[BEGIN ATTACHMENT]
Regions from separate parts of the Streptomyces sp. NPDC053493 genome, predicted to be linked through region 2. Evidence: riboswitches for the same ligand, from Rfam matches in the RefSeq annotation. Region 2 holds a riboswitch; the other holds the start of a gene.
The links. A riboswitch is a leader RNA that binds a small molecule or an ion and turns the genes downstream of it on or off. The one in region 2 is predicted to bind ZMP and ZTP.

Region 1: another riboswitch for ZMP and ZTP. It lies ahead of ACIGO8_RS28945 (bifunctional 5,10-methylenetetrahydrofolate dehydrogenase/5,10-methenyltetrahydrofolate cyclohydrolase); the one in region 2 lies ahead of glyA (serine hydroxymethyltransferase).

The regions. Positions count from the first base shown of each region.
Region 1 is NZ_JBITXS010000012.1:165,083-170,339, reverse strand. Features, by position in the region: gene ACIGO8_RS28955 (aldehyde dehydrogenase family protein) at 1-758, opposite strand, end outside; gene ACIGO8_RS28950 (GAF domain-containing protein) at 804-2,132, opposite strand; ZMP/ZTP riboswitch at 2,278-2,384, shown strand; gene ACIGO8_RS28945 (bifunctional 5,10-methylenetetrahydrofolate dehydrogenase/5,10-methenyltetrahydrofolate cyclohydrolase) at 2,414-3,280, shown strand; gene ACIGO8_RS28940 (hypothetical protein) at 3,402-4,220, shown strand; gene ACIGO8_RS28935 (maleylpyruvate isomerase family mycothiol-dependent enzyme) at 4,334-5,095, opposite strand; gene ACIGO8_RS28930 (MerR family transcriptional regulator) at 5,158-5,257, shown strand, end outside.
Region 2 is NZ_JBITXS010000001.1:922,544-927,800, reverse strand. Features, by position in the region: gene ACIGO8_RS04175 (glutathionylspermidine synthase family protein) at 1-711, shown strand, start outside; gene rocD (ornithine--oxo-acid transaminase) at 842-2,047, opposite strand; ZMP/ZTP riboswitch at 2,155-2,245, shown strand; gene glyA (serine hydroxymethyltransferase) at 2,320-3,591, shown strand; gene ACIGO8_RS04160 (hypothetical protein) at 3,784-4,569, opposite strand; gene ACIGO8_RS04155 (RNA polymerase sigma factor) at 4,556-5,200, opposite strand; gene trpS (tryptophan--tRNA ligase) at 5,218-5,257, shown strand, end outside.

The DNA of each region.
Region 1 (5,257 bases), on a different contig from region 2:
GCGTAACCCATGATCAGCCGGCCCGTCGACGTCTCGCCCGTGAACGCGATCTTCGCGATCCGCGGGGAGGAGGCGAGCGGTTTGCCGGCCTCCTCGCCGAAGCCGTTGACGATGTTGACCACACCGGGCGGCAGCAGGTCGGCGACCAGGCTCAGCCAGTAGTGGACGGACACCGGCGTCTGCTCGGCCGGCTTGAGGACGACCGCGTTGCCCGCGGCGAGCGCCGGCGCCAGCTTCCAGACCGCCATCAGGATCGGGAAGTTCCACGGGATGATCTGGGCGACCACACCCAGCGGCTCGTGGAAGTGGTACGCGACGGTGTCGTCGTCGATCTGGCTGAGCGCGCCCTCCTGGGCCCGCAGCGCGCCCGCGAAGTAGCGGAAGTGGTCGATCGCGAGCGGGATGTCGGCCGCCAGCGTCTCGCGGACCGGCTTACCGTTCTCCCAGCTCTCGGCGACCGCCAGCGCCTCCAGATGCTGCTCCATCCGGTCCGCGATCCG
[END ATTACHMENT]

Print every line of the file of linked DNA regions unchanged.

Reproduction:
Regions from separate parts of the Streptomyces sp. NPDC053493 genome, predicted to be linked through region 2. Evidence: riboswitches for the same ligand, from Rfam matches in the RefSeq annotation. Region 2 holds a riboswitch; the other holds the start of a gene.
The links. A riboswitch is a leader RNA that binds a small molecule or an ion and turns the genes downstream of it on or off. The one in region 2 is predicted to bind ZMP and ZTP.

Region 1: another riboswitch for ZMP and ZTP. It lies ahead of ACIGO8_RS28945 (bifunctional 5,10-methylenetetrahydrofolate dehydrogenase/5,10-methenyltetrahydrofolate cyclohydrolase); the one in region 2 lies ahead of glyA (serine hydroxymethyltransferase).

The regions. Positions count from the first base shown of each region.
Region 1 is NZ_JBITXS010000012.1:165,083-170,339, reverse strand. Features, by position in the region: gene ACIGO8_RS28955 (aldehyde dehydrogenase family protein) at 1-758, opposite strand, end outside; gene ACIGO8_RS28950 (GAF domain-containing protein) at 804-2,132, opposite strand; ZMP/ZTP riboswitch at 2,278-2,384, shown strand; gene ACIGO8_RS28945 (bifunctional 5,10-methylenetetrahydrofolate dehydrogenase/5,10-methenyltetrahydrofolate cyclohydrolase) at 2,414-3,280, shown strand; gene ACIGO8_RS28940 (hypothetical protein) at 3,402-4,220, shown strand; gene ACIGO8_RS28935 (maleylpyruvate isomerase family mycothiol-dependent enzyme) at 4,334-5,095, opposite strand; gene ACIGO8_RS28930 (MerR family transcriptional regulator) at 5,158-5,257, shown strand, end outside.
Region 2 is NZ_JBITXS010000001.1:922,544-927,800, reverse strand. Features, by position in the region: gene ACIGO8_RS04175 (glutathionylspermidine synthase family protein) at 1-711, shown strand, start outside; gene rocD (ornithine--oxo-acid transaminase) at 842-2,047, opposite strand; ZMP/ZTP riboswitch at 2,155-2,245, shown strand; gene glyA (serine hydroxymethyltransferase) at 2,320-3,591, shown strand; gene ACIGO8_RS04160 (hypothetical protein) at 3,784-4,569, opposite strand; gene ACIGO8_RS04155 (RNA polymerase sigma factor) at 4,556-5,200, opposite strand; gene trpS (tryptophan--tRNA ligase) at 5,218-5,257, shown strand, end outside.

The DNA of each region.
Region 1 (5,257 bases), on a different contig from region 2:
GCGTAACCCATGATCAGCCGGCCCGTCGACGTCTCGCCCGTGAACGCGATCTTCGCGATCCGCGGGGAGGAGGCGAGCGGTTTGCCGGCCTCCTCGCCGAAGCCGTTGACGATGTTGACCACACCGGGCGGCAGCAGGTCGGCGACCAGGCTCAGCCAGTAGTGGACGGACACCGGCGTCTGCTCGGCCGGCTTGAGGACGACCGCGTTGCCCGCGGCGAGCGCCGGCGCCAGCTTCCAGACCGCCATCAGGATCGGGAAGTTCCACGGGATGATCTGGGCGACCACACCCAGCGGCTCGTGGAAGTGGTACGCGACGGTGTCGTCGTCGATCTGGCTGAGCGCGCCCTCCTGGGCCCGCAGCGCGCCCGCGAAGTAGCGGAAGTGGTCGATCGCGAGCGGGATGTCGGCCGCCAGCGTCTCGCGGACCGGCTTACCGTTCTCCCAGCTCTCGGCGACCGCCAGCGCCTCCAGATGCTGCTCCATCCGGTCCGCGATCCG